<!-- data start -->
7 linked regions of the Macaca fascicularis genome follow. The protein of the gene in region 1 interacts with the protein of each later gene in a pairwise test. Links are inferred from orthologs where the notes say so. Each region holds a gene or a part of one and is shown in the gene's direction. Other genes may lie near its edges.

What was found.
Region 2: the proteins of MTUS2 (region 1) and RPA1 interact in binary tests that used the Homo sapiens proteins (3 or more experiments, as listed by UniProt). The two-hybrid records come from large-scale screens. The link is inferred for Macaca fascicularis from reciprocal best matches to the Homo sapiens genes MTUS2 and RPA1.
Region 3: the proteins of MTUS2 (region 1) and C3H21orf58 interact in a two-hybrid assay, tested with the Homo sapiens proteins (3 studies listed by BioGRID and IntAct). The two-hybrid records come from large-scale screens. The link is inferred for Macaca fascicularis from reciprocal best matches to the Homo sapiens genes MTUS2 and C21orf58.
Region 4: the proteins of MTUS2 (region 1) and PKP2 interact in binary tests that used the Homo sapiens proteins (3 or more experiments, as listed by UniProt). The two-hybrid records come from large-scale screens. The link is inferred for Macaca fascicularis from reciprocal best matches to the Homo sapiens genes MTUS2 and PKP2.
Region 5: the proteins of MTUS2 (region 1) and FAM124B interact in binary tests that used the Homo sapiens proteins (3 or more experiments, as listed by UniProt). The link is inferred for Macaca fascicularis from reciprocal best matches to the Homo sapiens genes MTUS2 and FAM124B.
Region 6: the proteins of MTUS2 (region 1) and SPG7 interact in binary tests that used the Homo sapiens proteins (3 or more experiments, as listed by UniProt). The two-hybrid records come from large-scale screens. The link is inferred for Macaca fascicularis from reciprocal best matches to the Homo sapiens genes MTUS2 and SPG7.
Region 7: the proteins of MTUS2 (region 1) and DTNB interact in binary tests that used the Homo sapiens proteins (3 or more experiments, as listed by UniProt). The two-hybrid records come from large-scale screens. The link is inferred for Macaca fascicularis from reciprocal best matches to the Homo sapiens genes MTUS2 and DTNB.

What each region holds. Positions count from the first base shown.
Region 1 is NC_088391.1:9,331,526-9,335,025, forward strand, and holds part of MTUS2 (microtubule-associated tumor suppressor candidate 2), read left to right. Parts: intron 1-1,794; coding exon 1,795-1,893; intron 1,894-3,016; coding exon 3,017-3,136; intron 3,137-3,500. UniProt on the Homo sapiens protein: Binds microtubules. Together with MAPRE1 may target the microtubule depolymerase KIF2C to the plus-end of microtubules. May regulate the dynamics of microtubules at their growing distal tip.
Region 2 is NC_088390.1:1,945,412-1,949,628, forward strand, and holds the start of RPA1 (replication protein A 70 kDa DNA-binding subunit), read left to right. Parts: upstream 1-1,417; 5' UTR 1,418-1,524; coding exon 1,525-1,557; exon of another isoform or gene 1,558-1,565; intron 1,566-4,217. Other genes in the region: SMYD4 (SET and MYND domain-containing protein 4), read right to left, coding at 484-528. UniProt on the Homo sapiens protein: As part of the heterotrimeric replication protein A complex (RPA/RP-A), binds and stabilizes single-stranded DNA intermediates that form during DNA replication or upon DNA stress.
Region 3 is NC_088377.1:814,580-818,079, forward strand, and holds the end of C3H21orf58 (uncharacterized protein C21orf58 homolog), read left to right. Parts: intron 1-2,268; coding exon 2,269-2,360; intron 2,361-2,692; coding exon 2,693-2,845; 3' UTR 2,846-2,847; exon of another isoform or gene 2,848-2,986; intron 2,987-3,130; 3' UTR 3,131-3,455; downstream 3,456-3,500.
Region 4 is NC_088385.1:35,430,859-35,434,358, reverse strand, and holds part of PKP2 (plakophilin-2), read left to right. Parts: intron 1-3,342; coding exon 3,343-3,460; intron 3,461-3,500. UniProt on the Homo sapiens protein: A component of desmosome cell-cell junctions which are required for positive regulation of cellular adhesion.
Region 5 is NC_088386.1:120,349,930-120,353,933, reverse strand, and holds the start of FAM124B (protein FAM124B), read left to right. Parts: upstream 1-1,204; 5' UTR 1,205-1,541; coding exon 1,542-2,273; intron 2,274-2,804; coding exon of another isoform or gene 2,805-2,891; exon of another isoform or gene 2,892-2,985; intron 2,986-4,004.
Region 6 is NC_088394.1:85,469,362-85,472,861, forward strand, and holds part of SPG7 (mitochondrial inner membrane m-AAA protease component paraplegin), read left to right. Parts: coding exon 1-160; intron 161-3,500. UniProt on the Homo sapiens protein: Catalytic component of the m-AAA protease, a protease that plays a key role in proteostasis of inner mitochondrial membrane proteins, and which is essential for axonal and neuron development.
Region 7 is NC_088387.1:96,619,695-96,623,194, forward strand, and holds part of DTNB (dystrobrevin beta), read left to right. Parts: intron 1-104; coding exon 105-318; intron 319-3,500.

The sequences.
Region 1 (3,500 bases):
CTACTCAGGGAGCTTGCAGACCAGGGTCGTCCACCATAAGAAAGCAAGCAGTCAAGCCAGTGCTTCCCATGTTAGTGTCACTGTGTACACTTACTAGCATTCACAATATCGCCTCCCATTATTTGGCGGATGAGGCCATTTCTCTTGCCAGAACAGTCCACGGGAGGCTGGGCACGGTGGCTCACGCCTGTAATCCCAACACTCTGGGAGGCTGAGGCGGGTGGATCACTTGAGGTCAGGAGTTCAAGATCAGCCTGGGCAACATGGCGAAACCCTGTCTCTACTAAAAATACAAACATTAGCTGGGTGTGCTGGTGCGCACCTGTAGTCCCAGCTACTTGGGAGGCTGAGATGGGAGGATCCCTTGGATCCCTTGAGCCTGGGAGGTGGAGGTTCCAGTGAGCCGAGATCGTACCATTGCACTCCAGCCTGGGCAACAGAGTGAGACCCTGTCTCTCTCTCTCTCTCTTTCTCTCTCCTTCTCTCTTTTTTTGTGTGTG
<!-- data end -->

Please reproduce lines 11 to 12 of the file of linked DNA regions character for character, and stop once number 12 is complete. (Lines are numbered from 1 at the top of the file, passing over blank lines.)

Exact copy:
Region 2 is NC_088390.1:1,945,412-1,949,628, forward strand, and holds the start of RPA1 (replication protein A 70 kDa DNA-binding subunit), read left to right. Parts: upstream 1-1,417; 5' UTR 1,418-1,524; coding exon 1,525-1,557; exon of another isoform or gene 1,558-1,565; intron 1,566-4,217. Other genes in the region: SMYD4 (SET and MYND domain-containing protein 4), read right to left, coding at 484-528. UniProt on the Homo sapiens protein: As part of the heterotrimeric replication protein A complex (RPA/RP-A), binds and stabilizes single-stranded DNA intermediates that form during DNA replication or upon DNA stress.
Region 3 is NC_088377.1:814,580-818,079, forward strand, and holds the end of C3H21orf58 (uncharacterized protein C21orf58 homolog), read left to right. Parts: intron 1-2,268; coding exon 2,269-2,360; intron 2,361-2,692; coding exon 2,693-2,845; 3' UTR 2,846-2,847; exon of another isoform or gene 2,848-2,986; intron 2,987-3,130; 3' UTR 3,131-3,455; downstream 3,456-3,500.